ED CLANCY has brought an end to one of the most successful careers of any Barnsley sportsperson after pulling out of a hunt for a fourth successive Olympic gold medal due to injury and then retiring.
Clancy, who was born in Barnsley and brought up in Ingbirchworth, pulled out of the Tokyo Olympics on Tuesday morning due to a back issue and sciatica. He then announced his retirement from international cycling.
The 36-year-old competed in the heats on Monday but withdrew hours before Tuesday’s semi-final.
Clancy said: “I’m absolutely gutted that my Olympic career has ended this way, but it would be unfair of me to try to carry on now I have aggravated my back injury. Ultimately, I want the rest of the lads to build on the hard work we have done over the past year and a half and give them the best possible chance of making it on to the podium. I will be supporting them all the way.”
Clancy won gold in the team pursuit in Beijing 2008 – when he also won bronze in the individual omnium – London in 2012 and Rio in 2016.
Ed said: “I’ve spent just over 20 years on the Great Britain Cycling Team and I see it as my family.
“I have achieved more during my time than I ever could have dreamed of, it’s something I will remember for the rest of my life.
“It’s been a pleasure, to the extent that if I could go back in time I would do it all over again.
“It’s a tough call, because I’m enjoying it more now than I ever have done, but the difficult choice is usually the right one and right now is the time to go. I want to thank everyone – family, friends, coaches, trade teams, sponsors, British Cycling and everyone else who has supported me – my career success has been a big team effort.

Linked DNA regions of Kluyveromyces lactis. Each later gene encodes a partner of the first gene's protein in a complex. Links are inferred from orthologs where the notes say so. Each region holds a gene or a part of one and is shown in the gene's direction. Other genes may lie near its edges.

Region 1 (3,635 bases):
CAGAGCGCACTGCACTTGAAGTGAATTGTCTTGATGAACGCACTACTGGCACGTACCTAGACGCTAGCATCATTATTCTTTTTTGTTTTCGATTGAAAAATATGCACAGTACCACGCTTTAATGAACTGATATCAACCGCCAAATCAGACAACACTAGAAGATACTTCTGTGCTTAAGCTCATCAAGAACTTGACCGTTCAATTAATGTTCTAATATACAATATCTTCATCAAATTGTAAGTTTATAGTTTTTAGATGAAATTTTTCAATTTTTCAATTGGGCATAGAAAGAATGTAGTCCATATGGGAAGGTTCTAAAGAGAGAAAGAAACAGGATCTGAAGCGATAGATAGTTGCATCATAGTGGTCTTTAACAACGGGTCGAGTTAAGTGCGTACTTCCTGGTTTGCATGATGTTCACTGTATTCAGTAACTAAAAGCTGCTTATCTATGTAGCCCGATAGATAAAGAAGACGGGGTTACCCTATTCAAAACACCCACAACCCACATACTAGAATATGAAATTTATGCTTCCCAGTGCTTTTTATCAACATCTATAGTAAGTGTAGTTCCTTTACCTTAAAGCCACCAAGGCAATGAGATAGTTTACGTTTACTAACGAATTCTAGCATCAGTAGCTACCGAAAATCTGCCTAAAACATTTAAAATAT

“In terms of what’s next, I still love riding bikes and I plan on rounding out the season competing in UCI Track Champions League, as well as focussing on building up the Clancy Briggs Cycling Academy. I also really enjoy my ambassadorial role with Pro-Noctis so I would like to do more with them, and I definitely would love to stay connected with British Cycling. I have plenty of options, but right now I will be putting all my energy in doing what I can to support the Great Britain Cycling Team out here in Tokyo.”
Stephen Park, Performance Director for British Cycling, said: “I admire Ed for taking the decision to retire from the sport which he still has a strong passion for. I know it was tough for him having to withdraw from the Tokyo 2020 Olympic Games on account of his back issues. But his professionalism and honesty led him to make this decision.
“He can hold his head high knowing he was part of the quartet who posted the fourth fastest time in an event we know would be incredibly competitive.
“Through his domination in the team pursuit and by winning three consecutive Olympic gold medals, Ed has played a big part in driving the event forward, to the extent where we are witnessing the times we saw posted in Berlin and what we saw yesterday in qualifying.
“Away from the bike, Ed embodies the values of our team and has become a trusted mentor to his younger teammates. It’s been a pleasure to support Ed with his fantastic achievements and on behalf of everyone on the Great Britain Cycling Team. I wish him the very best of luck for the future, and I hope he keeps some involvement with us.”